Initially, it’s hard to understand why Alina and Mal Oretsev are best friends. He is popular, handsome and charismatic and she is… well, none of the above. But for Alina, he’s the only family that she has ever known. As childhood best friends, their interactions are playful and endearing. This created a seamless shift from a platonic to romantic relationship, and I rooted for them even more.

But who could forget the Darkling? In a rather predictable plot ‘twist’, he is the evil mastermind who created the Shadow Fold (I mean, come on… his name is the Darkling!). Regardless, it’s difficult to hate this character. Like Alina, I had fallen under his spell. He is charming and enigmatic, dangerous and attractive – so you can imagine why most readers favor him – not to mention the fact that Sean O’Pry is the fan cast favourite. All the awards to Leigh Bardugo for creating such a great antagonist!

The Relationships

The Darkling is someone who could have chemistry with a brick wall. Alina shares an undeniably hot connection with him throughout the book, leading to a rather steamy scene when he says ‘the problem with wanting is that it makes us weak’. Uh-huh, tell me about it. Despite everything, it’s clear that his mind lies elsewhere (like, um… world domination?). Their relationship is based on lust, not romantic feelings. After learning what The Darkling has planned for Alina, you may experience anger and disgust. Mostly directed at yourself, when you’ve grown too attached to hate him. Seriously, my inner feminist is weeping.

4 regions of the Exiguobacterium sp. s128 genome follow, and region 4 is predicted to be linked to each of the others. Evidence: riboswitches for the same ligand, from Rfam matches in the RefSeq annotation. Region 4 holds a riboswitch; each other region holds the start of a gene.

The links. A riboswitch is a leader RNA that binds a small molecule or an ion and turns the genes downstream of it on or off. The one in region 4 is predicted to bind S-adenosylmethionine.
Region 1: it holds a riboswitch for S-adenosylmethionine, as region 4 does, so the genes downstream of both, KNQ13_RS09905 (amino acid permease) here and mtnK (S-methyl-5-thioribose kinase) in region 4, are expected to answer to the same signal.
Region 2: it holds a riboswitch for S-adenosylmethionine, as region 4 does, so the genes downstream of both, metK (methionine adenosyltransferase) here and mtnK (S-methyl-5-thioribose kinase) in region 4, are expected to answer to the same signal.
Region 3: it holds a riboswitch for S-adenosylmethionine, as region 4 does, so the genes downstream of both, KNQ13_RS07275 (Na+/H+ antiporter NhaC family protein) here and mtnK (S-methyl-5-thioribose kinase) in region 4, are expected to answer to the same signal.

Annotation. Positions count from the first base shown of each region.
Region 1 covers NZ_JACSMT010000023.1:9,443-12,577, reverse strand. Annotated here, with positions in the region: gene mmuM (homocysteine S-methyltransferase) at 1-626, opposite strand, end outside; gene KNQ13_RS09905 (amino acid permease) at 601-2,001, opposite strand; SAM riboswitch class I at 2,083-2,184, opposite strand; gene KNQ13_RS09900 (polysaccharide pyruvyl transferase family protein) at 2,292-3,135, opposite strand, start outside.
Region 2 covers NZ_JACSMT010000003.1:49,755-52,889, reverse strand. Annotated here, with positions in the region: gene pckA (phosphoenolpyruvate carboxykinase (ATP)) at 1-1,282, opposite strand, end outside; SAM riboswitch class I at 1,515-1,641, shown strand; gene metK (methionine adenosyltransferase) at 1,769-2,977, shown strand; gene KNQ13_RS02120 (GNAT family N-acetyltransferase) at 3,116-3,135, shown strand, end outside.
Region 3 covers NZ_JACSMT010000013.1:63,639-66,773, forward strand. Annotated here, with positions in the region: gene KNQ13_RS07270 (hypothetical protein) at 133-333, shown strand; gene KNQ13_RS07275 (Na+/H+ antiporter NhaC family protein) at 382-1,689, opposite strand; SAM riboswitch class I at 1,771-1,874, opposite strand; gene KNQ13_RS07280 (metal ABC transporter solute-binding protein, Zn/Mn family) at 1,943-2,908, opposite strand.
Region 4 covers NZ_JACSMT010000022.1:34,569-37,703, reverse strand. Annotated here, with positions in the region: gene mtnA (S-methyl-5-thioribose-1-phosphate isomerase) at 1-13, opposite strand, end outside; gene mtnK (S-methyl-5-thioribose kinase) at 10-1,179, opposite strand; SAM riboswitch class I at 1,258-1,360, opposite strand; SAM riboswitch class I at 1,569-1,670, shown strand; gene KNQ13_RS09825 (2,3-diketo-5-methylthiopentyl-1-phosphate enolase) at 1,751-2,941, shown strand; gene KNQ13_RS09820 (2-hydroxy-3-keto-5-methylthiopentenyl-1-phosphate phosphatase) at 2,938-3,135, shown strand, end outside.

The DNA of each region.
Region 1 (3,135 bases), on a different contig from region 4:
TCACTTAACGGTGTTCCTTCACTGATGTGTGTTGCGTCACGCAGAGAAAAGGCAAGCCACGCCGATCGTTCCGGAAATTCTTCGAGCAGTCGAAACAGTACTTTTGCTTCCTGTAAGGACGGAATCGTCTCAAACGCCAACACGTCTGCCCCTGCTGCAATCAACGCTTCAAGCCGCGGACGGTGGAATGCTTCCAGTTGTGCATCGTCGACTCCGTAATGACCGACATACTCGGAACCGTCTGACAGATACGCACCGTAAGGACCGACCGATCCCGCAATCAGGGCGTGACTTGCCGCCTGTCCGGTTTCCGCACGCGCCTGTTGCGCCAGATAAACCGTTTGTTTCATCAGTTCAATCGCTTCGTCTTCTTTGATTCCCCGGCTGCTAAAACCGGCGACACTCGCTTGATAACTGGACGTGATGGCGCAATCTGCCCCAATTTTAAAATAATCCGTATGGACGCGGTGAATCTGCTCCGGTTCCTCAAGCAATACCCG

In contrast, Mal and Alina’s relationship was so sweet that I almost got diabetes. They compliment each other perfectly, and Bardugo creates a fairy-tale type love. The third person pieces were a brilliant addition, which brought back the nostalgia of two best friends who are drawn together by shared experiences. Because at the end of the day, this isn’t just a love story, but a friendship story.

The Plot

I have to admit, I felt like this could have been improved further.

It was too predictable to read about the Darkling’s betrayal, but I am still confused about his motivations. Why did he create the Shadow Fold? What was he trying to achieve? The problem with first person narrators is that we can only see from Alina’s viewpoint, but I hope that the subject is explored further in the final book.


“Dear Mal,

I haven’t heard from you, so I assume you’ve met and married a volcra and that you’re living comfortably on the Shadow Fold, where you have neither light nor paper to write. Or, possibly, your new bride ate both your hands.”

Rating: 4.5/5

The final installment, Ruin and Rising, will be released on June 19th 2014. Pre-order here.